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Graham Norton: If I’d come out in Ireland I might be dead in a ditch

Josh Jackman October 3, 2018
LONDON, ENGLAND - JANUARY 25: Graham Norton on stage with the Special Recognition Award during the National Television Awards at The O2 Arena on January 25, 2017 in London, England. (Photo by John Phillips/Getty Images)

Graham Norton spoke about homophobia in Ireland earlier this year (John Phillips/Getty)

Graham Norton has said that if he had come out as gay while he was living in Ireland, he could have died.

The chat show host moved to London from his home in Cork, in the Republic of Ireland, after university to train as an actor at the Royal Central School of Speech and Drama, and said it was just as well he did.

The eight-time BAFTA winner, who revealed last month that he deleted Tinder because his dates were “broken” and “damaged” people, said there was simply no recognition of queer people growing up.

LONDON, ENGLAND - JANUARY 20: (L-R) Graham Stuart and Graham Norton at the 21st National Television Awards at The O2 Arena on January 20, 2016 in London, England. (Photo by Tristan Fewings/Getty Images)
“There were no gay people, so you couldn’t be homophobic” (Tristan Fewings/Getty)

“Narrow-minded doesn’t cover it. It was un-minded,” he recalled, according to the Press Association.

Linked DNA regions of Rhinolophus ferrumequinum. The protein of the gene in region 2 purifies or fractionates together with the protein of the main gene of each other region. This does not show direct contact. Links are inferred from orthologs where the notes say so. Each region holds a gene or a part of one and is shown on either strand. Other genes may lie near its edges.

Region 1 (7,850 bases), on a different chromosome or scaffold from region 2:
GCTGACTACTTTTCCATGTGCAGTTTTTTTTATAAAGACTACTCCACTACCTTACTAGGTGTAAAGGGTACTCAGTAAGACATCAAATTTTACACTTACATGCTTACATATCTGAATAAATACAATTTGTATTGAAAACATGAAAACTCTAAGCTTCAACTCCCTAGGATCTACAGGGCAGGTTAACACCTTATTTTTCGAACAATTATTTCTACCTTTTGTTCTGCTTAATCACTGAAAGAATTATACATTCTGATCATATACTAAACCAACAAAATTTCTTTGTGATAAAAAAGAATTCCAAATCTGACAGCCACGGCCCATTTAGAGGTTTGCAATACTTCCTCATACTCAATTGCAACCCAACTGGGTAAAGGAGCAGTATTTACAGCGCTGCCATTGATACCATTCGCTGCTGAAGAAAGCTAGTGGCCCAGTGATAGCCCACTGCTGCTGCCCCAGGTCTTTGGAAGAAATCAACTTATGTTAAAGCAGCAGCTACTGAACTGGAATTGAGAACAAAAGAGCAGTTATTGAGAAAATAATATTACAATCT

“It didn’t exist! Ireland’s a great one for ignoring problems. There were no gay people, so you couldn’t be homophobic.

“It’s like there was no racism because there was no other race. We had to hate Catholics and Protestants because there was no one else to hate!”

LONDON, ENGLAND - DECEMBER 05: Presenter Graham Norton attends The Fashion Awards 2016 on December 5, 2016 in London, United Kingdom. (Photo by Stuart C. Wilson/Getty Images)
Norton said it would have been impossible for him to reveal his true sexuality in Ireland (Stuart C. Wilson/Getty)

He said that in that climate, it was impossible for him to reveal his true sexuality.

“If I had come out, it would have been more than difficult. I may have been dead in a ditch,” said Norton.

He was thankful that his parents eventually accepted him for who he is, adding that he understood why they were worried when he first came out.

“In my parents’ generation, if you saw a gay person in a drama, the chances are they weren’t that happy,” he said. “They were either the murder victim, a serial killer, or they’d kill themselves.”

Graham Norton presents The Graham Norton Show every week on the BBC (BBC)
Norton has built a hugely successful career since leaving Ireland (BBC)

“They didn’t live next door. They were there for a dark reason. To discover that’s the role your kid has cast themselves in is distressing.

“But what’s great is that my father, before he died, and my mum were both part of my world in London,” Norton continued.

“They met me and my partner at the time and have known my friends all those years. My mother is very much part of my whole world and doesn’t worry about me now.”

As well as no longer being on Tinder, the chat show host said earlier this year that he can’t use Grindr because of who he works for.

He said: “I couldn’t do Grindr, because you know, of what it is, and I work for the BBC.”

In July, it was revealed that Norton’s salary was cut by more than £200,000 this year — from £850,000-£899,999 to £600,000-£609,999 — as the BBC released documents showing that its top 12 highest paid stars were all men.

More: BBC, Cork, entertainment, Europe, Gay, Graham Norton, Ireland, republic of ireland, Television, UK

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